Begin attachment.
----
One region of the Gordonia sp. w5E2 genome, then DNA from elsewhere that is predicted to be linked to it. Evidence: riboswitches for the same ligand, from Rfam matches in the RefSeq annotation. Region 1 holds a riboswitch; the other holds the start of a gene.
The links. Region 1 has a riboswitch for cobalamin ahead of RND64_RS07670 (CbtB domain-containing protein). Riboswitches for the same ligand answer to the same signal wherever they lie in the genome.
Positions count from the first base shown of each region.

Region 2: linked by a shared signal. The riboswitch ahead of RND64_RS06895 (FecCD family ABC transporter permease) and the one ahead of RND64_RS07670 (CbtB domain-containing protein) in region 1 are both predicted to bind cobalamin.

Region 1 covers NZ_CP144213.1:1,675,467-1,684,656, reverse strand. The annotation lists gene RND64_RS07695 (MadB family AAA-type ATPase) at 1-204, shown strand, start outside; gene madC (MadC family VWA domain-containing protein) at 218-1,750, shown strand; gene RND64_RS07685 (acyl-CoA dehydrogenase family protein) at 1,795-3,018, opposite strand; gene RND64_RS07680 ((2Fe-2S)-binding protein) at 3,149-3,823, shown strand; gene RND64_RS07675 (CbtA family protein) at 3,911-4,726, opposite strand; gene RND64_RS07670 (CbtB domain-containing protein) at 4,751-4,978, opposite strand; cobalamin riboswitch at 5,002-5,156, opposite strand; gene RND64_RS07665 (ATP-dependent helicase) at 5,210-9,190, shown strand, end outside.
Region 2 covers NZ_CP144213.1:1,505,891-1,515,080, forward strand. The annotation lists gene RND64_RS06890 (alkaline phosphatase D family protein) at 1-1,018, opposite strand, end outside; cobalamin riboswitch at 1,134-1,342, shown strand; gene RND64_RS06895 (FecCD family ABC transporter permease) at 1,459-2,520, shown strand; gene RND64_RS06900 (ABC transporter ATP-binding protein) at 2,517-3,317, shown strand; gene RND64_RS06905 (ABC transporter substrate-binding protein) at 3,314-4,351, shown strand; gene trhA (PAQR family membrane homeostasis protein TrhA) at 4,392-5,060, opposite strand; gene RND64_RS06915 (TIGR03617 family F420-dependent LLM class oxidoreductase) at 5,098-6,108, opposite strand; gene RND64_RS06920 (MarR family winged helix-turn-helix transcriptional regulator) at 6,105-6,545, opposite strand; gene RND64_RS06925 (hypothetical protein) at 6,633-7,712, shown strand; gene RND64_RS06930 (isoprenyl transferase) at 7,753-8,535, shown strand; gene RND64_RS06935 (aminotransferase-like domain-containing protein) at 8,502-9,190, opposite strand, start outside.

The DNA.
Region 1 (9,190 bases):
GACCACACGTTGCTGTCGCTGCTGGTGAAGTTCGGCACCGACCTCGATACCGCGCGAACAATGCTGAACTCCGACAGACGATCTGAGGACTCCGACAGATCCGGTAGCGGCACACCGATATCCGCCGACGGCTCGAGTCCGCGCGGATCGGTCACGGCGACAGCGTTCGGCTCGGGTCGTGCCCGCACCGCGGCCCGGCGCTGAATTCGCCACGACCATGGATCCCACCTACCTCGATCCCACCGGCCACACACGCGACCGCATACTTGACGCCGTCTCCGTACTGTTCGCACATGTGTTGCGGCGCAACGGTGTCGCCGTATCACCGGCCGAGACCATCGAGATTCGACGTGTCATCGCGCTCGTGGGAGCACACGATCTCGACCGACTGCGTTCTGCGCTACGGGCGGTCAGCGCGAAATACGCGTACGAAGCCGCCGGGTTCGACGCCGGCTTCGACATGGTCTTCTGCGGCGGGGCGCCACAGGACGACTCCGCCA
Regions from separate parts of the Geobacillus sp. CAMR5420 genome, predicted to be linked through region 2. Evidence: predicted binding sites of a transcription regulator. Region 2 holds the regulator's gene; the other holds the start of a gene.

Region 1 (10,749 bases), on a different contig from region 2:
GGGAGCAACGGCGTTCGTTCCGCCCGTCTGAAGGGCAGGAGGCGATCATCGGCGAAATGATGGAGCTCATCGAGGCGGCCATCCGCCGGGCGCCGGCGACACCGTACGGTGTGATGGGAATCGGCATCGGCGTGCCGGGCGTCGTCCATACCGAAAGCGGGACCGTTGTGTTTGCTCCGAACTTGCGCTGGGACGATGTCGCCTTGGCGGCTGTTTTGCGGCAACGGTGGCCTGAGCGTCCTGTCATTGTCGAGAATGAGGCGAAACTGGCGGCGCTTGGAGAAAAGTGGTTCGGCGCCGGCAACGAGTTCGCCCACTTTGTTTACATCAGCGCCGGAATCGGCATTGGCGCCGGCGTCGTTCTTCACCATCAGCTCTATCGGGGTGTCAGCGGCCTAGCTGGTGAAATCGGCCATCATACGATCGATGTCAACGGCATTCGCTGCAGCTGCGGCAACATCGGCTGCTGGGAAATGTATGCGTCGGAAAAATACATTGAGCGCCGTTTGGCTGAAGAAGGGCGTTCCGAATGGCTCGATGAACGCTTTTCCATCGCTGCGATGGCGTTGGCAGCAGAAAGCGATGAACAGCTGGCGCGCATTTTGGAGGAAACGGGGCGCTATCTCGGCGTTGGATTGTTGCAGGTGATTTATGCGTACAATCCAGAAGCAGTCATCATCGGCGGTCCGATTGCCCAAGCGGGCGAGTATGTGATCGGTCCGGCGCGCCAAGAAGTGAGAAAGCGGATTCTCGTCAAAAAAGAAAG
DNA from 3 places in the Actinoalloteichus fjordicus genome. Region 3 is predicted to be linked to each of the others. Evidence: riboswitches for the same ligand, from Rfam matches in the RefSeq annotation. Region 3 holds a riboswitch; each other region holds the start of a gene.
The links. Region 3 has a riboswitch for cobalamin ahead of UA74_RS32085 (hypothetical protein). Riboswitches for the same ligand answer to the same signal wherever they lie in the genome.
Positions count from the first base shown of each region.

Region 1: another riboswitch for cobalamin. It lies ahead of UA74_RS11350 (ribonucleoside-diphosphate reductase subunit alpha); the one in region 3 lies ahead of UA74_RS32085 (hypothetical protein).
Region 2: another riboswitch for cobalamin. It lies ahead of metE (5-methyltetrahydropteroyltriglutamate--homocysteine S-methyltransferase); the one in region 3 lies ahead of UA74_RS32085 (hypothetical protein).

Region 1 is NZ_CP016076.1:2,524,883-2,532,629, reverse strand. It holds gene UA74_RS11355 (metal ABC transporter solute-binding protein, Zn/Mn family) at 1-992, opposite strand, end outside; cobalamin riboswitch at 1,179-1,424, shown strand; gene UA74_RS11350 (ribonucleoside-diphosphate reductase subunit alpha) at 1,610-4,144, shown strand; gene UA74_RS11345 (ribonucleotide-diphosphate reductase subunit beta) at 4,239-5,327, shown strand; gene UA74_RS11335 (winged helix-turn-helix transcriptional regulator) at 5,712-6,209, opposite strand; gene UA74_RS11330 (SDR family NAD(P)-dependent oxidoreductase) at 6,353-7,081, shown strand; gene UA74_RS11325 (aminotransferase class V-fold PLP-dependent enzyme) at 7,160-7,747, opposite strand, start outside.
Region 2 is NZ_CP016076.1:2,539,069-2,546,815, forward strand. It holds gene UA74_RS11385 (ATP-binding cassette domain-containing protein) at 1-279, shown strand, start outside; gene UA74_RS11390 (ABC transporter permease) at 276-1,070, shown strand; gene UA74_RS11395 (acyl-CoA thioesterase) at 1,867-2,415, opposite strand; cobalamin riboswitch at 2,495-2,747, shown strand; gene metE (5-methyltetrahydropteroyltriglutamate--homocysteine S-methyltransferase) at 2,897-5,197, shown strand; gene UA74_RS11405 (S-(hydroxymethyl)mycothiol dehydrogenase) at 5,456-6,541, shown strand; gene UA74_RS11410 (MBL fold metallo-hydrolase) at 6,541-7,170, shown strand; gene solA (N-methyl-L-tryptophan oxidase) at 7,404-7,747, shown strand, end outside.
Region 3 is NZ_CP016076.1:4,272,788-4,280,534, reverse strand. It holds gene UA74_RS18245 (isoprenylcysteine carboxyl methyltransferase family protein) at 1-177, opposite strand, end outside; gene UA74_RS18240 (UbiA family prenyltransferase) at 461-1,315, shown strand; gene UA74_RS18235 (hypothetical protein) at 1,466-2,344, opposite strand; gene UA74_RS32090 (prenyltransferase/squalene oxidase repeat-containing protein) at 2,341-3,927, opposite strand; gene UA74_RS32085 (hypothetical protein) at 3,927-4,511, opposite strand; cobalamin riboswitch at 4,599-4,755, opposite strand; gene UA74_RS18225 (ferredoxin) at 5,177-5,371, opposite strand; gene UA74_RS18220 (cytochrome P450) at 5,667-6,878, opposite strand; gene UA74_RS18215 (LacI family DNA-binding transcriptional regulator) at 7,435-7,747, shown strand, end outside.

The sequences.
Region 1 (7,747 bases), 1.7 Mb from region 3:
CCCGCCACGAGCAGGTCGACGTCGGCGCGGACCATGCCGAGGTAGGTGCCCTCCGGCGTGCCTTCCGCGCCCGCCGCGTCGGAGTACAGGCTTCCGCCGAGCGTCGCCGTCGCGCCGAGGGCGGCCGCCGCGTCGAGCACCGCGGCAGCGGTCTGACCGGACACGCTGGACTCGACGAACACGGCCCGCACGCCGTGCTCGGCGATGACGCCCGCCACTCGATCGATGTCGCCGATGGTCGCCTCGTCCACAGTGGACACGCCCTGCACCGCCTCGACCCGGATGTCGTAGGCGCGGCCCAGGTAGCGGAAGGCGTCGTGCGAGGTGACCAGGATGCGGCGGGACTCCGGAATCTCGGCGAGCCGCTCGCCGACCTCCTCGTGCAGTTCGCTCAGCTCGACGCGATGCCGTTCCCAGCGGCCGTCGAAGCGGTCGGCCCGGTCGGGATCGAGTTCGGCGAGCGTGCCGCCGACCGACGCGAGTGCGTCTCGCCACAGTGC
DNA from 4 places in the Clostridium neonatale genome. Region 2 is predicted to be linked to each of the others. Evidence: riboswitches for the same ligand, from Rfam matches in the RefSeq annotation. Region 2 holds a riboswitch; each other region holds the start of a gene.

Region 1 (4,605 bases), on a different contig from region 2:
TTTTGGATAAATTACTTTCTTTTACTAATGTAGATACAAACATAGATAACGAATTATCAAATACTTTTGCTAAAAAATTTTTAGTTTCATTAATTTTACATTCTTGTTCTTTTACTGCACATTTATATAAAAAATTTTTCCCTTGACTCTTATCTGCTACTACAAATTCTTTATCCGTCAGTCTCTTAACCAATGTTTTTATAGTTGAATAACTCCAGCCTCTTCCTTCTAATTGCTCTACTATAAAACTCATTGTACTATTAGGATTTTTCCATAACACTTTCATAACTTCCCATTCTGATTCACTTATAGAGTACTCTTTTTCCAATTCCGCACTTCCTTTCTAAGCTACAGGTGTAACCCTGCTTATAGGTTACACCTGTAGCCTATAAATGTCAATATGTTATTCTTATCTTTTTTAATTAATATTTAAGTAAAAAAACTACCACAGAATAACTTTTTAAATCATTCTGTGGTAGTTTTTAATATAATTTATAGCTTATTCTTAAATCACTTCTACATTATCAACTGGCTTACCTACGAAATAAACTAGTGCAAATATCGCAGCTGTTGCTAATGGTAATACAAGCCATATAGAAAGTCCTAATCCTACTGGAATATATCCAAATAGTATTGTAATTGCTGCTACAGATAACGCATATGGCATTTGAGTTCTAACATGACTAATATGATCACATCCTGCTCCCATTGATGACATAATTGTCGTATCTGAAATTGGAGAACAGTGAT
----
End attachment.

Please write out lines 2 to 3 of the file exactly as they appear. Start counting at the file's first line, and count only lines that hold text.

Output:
The links. Region 1 has a riboswitch for cobalamin ahead of RND64_RS07670 (CbtB domain-containing protein). Riboswitches for the same ligand answer to the same signal wherever they lie in the genome.
Positions count from the first base shown of each region.